Lithium Australia has launched its preliminary feasibility study at the Sadisdorf lithium-tin deposit in Germany. The ASX-listed company aims to deliver lithium iron phosphate-based cathode materials that require neither cobalt or nickel.
The company which aspires to ‘close the loop’ on the energy-metal cycle says its battery technology has high recharge rates, high power delivery, a 30-year design life, a wide operational temperature range and greater safety.
Last year, Lithium Australia successfully produced lithium-ion batteries from tri-lithium phosphate (Li3PO4) sourced directly from a mine dump, and reported outstanding results in lithium recovery in excess of 90%, using its SiLeach process at the ANSTO Minerals pilot plant in New South Wales.
As the next step, the Li3PO4 produced directly from mine waste is then forwarded to Lithium Australia’s 100%-owned subsidiary VSPC Ltd, which is using this material to produce li-ion battery cathodes.
“The most notable aspect of this achievement is its simplicity, and ability to streamline the processes and cost required to produce LIB cathode materials,” Adrin Griffin, Lithium Australia Managing Director, said at the time.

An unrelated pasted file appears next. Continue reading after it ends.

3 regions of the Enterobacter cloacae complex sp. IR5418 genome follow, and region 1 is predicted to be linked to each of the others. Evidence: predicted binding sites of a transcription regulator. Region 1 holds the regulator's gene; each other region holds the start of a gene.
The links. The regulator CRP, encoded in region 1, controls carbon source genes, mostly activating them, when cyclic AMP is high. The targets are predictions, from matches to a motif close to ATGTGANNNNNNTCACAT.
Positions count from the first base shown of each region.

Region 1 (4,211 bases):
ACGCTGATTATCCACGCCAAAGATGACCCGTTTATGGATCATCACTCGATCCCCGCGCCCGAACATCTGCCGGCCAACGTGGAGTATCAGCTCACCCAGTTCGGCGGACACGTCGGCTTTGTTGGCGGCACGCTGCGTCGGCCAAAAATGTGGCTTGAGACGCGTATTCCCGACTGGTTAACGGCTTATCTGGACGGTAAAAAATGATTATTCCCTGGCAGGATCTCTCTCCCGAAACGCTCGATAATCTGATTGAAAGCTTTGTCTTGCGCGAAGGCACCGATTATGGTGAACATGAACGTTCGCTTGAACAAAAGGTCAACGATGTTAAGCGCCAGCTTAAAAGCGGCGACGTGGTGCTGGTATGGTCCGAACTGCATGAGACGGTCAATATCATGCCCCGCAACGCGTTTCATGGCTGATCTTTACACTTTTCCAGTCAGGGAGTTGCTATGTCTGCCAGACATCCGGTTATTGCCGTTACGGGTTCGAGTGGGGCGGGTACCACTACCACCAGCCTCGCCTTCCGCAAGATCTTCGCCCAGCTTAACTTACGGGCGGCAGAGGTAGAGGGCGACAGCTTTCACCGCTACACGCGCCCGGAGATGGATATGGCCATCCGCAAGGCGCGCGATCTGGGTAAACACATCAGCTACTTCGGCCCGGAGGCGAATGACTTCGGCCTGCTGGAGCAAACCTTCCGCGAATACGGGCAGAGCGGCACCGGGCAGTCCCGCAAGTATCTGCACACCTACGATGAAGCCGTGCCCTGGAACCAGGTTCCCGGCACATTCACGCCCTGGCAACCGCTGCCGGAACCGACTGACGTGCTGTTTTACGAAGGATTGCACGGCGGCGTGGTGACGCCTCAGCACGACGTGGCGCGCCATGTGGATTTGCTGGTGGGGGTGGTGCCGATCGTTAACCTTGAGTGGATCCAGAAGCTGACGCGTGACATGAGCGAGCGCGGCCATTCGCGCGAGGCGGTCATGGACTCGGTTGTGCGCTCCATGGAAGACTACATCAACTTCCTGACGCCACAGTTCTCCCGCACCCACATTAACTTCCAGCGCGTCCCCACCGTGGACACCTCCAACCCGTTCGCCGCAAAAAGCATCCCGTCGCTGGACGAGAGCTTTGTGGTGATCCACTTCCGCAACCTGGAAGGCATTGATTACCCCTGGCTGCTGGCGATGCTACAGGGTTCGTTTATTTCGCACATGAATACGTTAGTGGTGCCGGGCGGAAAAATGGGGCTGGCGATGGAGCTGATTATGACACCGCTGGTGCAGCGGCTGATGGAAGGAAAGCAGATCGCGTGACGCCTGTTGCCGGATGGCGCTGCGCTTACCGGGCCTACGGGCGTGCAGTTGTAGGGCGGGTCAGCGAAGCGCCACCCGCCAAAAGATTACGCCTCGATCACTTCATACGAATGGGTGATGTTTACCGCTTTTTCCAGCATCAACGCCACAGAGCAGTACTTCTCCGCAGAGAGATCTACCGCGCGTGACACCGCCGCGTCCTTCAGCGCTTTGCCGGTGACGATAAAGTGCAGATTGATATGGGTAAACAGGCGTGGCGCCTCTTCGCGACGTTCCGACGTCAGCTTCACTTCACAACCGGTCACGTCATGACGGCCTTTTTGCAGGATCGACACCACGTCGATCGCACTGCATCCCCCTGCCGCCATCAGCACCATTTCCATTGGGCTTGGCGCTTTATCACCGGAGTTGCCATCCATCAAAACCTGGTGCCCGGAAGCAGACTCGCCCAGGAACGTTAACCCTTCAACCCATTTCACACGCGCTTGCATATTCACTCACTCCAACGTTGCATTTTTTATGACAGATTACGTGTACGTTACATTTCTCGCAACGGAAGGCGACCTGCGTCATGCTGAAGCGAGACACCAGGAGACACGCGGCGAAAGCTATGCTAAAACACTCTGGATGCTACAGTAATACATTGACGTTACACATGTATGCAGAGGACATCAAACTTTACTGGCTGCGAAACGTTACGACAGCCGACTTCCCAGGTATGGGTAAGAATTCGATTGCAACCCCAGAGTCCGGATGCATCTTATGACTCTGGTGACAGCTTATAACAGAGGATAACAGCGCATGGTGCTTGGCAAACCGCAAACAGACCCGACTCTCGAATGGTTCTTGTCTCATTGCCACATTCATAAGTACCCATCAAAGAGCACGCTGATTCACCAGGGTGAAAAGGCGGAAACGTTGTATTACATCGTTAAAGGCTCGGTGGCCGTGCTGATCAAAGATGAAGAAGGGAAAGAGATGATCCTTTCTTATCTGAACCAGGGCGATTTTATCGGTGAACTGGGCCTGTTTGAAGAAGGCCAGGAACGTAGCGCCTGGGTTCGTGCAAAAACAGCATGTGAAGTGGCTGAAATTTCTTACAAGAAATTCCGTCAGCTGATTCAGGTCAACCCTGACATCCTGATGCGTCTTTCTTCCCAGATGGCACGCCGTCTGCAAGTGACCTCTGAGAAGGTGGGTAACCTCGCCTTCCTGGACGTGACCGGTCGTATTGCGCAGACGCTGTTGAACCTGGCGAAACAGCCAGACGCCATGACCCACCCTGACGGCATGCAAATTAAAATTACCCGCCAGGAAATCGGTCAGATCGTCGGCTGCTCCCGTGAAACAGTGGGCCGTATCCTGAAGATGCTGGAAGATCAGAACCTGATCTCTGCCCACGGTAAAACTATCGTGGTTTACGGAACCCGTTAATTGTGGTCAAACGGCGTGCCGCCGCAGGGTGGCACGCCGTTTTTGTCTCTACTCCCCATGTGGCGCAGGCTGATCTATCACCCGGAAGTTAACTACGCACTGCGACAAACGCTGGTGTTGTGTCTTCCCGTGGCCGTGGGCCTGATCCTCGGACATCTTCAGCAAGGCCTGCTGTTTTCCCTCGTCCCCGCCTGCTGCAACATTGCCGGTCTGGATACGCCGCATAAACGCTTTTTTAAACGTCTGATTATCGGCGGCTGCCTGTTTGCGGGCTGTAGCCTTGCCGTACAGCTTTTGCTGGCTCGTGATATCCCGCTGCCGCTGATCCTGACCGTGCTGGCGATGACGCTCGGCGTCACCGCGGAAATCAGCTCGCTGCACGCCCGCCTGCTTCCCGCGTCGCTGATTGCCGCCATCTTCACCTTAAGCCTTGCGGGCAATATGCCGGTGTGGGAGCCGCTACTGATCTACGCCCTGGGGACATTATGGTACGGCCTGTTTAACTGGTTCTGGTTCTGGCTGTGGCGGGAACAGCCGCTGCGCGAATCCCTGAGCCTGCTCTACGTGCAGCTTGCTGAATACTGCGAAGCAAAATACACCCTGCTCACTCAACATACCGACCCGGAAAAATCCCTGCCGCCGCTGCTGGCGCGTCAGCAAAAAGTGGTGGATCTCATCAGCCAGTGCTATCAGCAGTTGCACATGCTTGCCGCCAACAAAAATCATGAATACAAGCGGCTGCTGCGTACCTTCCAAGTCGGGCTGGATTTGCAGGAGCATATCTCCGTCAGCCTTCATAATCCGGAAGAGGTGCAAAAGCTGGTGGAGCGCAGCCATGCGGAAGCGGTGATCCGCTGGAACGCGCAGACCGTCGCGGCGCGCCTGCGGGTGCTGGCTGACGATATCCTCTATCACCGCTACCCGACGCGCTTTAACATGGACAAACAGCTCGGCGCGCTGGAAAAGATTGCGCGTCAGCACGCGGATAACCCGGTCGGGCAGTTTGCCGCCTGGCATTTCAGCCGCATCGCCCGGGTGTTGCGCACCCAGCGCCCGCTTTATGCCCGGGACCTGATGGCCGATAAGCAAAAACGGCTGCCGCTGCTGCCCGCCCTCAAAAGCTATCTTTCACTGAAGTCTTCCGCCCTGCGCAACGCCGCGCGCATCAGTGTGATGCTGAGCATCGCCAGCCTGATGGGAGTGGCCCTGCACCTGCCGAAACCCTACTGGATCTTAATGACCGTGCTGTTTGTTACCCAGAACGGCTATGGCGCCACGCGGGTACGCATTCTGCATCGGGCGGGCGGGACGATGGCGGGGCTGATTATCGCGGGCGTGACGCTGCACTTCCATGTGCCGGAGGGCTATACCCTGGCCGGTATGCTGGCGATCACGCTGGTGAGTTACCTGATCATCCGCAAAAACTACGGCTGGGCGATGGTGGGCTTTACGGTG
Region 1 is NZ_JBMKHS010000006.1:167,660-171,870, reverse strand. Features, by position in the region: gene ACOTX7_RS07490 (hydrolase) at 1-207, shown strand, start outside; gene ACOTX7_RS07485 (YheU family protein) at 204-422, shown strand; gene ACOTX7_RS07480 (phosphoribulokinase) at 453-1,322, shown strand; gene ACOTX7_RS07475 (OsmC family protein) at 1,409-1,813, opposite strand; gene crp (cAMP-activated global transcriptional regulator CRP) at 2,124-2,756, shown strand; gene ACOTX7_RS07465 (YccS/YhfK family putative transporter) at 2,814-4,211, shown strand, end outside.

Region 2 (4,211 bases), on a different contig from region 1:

At its Sadisdorf project in eastern Germany, the company plans to initially undertake open cut mining to extract the tin and lithium mineralization from the deposit, which will be further processed using the company’s proprietary processes.
Lithium Australia is reported to have decided to launch the preliminary feasibility study for Sadisdorf due to the growing interest shown by governments and private sector operators to develop domestic lithium-ion battery manufacturing capabilities in that part of the world.
With lithium-ion battery supply chains stretched by the buoyant demand from the rapidly developing electro-mobility and energy storage industries, raw materials have seen notable price spikes in the last few years. In a bid to meet soaring demand, mine operators worldwide have increased their output.
According to investment intelligence platform Zerohedge, this has already led to a 30% drop in the global prices for lithium and cobalt since the beginning of the year.